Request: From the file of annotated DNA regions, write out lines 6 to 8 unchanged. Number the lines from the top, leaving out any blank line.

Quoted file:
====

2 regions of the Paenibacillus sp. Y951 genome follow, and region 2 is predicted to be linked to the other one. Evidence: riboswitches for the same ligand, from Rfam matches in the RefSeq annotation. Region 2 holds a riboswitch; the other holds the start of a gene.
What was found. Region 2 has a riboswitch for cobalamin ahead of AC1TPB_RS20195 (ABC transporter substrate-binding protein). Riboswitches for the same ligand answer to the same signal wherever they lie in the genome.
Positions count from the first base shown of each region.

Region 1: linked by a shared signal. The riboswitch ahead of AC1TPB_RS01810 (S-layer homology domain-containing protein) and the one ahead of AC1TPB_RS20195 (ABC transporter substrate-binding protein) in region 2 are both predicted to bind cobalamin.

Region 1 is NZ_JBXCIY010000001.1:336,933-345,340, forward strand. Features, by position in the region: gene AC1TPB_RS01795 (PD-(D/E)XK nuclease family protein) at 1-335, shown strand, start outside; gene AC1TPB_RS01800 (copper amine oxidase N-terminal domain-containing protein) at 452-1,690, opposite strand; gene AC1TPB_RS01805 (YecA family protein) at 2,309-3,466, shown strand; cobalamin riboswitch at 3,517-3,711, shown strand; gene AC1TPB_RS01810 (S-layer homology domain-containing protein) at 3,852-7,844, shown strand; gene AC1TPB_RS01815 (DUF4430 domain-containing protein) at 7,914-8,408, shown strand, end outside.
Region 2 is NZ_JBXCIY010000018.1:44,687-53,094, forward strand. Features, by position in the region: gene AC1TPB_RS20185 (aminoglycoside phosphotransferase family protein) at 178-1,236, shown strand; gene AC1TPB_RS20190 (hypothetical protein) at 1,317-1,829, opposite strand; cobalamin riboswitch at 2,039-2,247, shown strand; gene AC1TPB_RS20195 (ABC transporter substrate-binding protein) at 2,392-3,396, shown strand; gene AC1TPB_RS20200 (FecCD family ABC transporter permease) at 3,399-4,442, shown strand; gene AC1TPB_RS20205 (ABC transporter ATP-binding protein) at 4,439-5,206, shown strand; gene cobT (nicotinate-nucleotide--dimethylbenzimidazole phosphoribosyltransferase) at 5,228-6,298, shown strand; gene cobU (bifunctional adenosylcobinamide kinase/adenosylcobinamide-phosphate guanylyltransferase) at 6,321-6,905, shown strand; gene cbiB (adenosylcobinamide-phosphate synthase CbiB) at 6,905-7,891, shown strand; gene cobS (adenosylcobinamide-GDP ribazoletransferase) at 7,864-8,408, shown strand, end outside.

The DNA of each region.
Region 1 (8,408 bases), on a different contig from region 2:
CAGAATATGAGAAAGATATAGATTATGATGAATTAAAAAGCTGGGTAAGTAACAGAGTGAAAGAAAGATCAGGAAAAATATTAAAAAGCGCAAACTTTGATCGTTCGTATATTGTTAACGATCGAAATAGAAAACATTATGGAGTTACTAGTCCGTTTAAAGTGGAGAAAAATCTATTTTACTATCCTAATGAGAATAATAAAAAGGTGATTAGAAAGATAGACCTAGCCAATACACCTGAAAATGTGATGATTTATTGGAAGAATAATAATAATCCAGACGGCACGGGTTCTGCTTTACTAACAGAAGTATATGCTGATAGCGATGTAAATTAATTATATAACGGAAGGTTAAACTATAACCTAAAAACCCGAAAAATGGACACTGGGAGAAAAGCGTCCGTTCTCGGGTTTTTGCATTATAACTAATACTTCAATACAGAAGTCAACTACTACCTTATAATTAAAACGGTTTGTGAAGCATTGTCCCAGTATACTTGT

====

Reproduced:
Region 2 is NZ_JBXCIY010000018.1:44,687-53,094, forward strand. Features, by position in the region: gene AC1TPB_RS20185 (aminoglycoside phosphotransferase family protein) at 178-1,236, shown strand; gene AC1TPB_RS20190 (hypothetical protein) at 1,317-1,829, opposite strand; cobalamin riboswitch at 2,039-2,247, shown strand; gene AC1TPB_RS20195 (ABC transporter substrate-binding protein) at 2,392-3,396, shown strand; gene AC1TPB_RS20200 (FecCD family ABC transporter permease) at 3,399-4,442, shown strand; gene AC1TPB_RS20205 (ABC transporter ATP-binding protein) at 4,439-5,206, shown strand; gene cobT (nicotinate-nucleotide--dimethylbenzimidazole phosphoribosyltransferase) at 5,228-6,298, shown strand; gene cobU (bifunctional adenosylcobinamide kinase/adenosylcobinamide-phosphate guanylyltransferase) at 6,321-6,905, shown strand; gene cbiB (adenosylcobinamide-phosphate synthase CbiB) at 6,905-7,891, shown strand; gene cobS (adenosylcobinamide-GDP ribazoletransferase) at 7,864-8,408, shown strand, end outside.

The DNA of each region.
Region 1 (8,408 bases), on a different contig from region 2: